We took to the hills of Wales armed to the teeth with sheep, LEDs and a camera, to create a huge amazing LED display. Of sorts. For more info search for samsung LED TV or visit samsung.com/LED

I assume it was boredom that led to this... hobby?

HT: Pat at TammyBruce.com
     

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Monday, May 11, 2009

A New Eye In The Sky: Final Hubble Upgrade


PHOTO: Hubble Supercamera Takes Final "Pretty Picture"
May 11, 2009—In its final "pretty picture," the longest-running Hubble Space Telescope camera has snapped the remains of a giant red star (above), NASA announced on Monday.

The Wide Field Planetary Camera 2, which NASA hailed as a Supercamera in a statement released today, will be decommissioned during the final space shuttle Hubble-repair mission set to launch today.

[...]

More spectacular shots will undoubtedly follow with the camera's predecessor Wide Field Camera 3, to be installed in coming days.

The next-generation technology will build on Camera 2 with its ability to span the entire electromagnetic spectrum, from ultraviolet light to visible light that can be seen with the naked eye.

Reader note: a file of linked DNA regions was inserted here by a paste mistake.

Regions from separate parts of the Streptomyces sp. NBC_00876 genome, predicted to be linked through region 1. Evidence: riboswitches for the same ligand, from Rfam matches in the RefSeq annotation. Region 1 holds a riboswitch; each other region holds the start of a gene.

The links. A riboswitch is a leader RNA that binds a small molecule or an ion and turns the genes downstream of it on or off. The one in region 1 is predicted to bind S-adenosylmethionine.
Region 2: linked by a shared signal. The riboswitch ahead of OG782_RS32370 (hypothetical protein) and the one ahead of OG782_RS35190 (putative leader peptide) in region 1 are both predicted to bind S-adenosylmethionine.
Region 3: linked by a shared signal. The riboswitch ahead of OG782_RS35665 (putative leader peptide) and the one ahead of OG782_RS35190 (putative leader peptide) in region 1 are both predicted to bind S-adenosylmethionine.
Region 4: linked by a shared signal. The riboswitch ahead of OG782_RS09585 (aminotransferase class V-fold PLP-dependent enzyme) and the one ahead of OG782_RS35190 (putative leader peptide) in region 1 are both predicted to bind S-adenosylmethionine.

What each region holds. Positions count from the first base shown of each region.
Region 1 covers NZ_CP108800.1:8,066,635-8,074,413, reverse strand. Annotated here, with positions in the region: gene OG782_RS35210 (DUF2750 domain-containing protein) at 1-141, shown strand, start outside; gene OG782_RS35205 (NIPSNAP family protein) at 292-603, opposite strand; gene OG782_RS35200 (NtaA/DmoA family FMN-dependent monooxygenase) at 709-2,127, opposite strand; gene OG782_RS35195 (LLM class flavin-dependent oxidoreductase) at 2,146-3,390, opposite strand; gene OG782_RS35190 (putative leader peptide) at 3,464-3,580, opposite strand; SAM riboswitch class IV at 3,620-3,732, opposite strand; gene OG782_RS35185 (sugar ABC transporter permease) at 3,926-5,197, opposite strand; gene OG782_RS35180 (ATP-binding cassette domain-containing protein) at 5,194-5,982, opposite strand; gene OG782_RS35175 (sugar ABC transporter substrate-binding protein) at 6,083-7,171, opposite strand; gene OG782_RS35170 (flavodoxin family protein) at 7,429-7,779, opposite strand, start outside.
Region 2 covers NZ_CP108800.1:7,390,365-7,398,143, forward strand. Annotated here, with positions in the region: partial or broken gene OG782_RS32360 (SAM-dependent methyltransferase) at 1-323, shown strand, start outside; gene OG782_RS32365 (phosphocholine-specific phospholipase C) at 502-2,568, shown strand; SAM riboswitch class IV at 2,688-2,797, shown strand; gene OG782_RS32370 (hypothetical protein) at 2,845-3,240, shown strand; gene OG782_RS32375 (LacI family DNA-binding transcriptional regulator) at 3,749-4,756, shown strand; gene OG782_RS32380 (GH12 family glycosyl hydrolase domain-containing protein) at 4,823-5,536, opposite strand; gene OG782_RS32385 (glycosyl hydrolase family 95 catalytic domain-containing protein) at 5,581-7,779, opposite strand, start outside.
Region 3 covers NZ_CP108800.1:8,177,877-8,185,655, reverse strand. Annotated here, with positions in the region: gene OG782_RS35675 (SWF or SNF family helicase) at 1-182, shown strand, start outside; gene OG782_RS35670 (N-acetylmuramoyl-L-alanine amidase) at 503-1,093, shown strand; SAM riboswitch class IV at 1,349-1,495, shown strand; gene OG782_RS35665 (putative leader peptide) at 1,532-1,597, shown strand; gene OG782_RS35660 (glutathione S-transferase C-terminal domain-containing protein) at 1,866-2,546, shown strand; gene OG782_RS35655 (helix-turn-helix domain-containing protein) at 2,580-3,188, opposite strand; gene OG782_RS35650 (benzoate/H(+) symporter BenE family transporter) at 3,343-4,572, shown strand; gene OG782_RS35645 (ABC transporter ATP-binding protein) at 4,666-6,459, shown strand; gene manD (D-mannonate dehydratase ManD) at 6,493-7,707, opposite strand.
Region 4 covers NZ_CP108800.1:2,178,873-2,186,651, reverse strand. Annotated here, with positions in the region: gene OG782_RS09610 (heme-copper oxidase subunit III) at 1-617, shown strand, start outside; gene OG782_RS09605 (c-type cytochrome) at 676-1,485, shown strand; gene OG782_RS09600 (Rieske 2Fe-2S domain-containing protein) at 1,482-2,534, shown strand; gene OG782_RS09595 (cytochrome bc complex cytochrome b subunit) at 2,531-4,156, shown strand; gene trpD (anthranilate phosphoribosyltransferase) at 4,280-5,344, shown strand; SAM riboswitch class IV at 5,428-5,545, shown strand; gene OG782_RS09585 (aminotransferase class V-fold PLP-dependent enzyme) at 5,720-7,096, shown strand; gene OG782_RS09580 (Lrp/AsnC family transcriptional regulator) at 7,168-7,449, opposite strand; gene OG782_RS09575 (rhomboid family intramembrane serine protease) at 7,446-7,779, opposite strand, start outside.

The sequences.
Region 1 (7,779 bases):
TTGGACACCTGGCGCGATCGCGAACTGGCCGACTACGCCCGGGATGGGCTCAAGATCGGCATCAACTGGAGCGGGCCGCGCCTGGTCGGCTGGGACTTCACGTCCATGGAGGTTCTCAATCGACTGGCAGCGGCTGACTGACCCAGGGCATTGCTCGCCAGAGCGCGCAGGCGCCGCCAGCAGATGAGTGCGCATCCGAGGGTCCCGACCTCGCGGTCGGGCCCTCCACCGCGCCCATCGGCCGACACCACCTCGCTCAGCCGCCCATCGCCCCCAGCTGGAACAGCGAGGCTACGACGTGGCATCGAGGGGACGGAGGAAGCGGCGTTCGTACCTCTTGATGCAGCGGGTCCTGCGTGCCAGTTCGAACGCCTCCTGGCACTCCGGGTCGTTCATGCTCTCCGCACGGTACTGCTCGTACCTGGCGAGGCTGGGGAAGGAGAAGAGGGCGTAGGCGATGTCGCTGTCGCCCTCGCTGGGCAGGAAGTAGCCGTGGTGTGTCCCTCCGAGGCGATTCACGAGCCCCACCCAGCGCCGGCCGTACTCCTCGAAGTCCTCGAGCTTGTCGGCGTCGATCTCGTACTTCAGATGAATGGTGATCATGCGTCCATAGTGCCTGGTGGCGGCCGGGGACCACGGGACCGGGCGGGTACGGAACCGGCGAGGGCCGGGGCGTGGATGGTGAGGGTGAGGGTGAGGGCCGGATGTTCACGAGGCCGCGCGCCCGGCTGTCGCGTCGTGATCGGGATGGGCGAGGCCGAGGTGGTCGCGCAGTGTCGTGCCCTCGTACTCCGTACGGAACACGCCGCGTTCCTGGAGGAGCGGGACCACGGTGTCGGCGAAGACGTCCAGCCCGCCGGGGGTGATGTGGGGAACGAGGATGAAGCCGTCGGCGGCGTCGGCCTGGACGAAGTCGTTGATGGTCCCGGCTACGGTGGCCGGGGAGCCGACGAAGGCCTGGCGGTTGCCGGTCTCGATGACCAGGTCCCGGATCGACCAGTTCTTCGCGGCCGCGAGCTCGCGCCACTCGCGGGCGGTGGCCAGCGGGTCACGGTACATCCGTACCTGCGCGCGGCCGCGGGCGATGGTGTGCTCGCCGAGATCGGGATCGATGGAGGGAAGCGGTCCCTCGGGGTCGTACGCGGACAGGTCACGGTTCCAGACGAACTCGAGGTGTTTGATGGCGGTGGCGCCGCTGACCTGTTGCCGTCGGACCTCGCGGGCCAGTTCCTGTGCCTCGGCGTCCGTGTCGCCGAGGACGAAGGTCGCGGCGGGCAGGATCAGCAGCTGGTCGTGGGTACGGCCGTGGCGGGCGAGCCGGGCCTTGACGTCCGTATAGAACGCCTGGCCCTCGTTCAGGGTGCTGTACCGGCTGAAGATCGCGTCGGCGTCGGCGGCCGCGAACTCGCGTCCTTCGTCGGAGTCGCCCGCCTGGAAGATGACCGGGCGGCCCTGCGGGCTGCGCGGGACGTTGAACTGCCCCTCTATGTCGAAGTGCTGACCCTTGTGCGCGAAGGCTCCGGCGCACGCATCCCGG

You can click here to see more about the mission of Atlantis. Cool stuff.
     

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Saturday, May 09, 2009

Farm Report: Egg Layer's Union makes trouble

Loafing union members, during a "work slow-down"


Last month I started the Monthly Egg Count for the Farm Report. But since then, we've had some "broody" unionists causing a work slow down at the Robin's Wood Egg Factory. Here is this months figures:

In April, we had 100 bantam eggs, and 85 pullet eggs, for a total of 185 eggs. That is 54 eggs LESS than last month. What could be the cause? I suspect it's the Egg Layers Union of Broody Hens.

When the hens get broody and start sitting on the eggs, they stop laying. We hatched out some chicks last month, so that would account for some of the drop. Also, I'm aware of at least one illegal renegade nest, in the wheel barrel behind the shed. I will have to do a raid on that today.




Of course the mommies expect maternity leave, with all expenses paid. And they get get it. Sometimes you just have to compromise with these unionists.

Fortunately we still have enough eggs for our own use, so we can't complain.

Total for the year so far: 573 eggs.


Last month, I posted a photo of our Dinosaur Food Plant, which looked like this:



Here it is this month:



It's getting to be Dinosaur-size pretty quickly.

End of Farm Report!
     

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Wednesday, May 06, 2009

The "un-sexy" Truth About the Ammo Shortage

Forget the conspiracy theories, the facts are much more mundane:

Supply Chain Management 101: on the ammunition shortage.

The author points out that the same Supply Chain Management is used in food production, which is a scarier scenario. Yikes.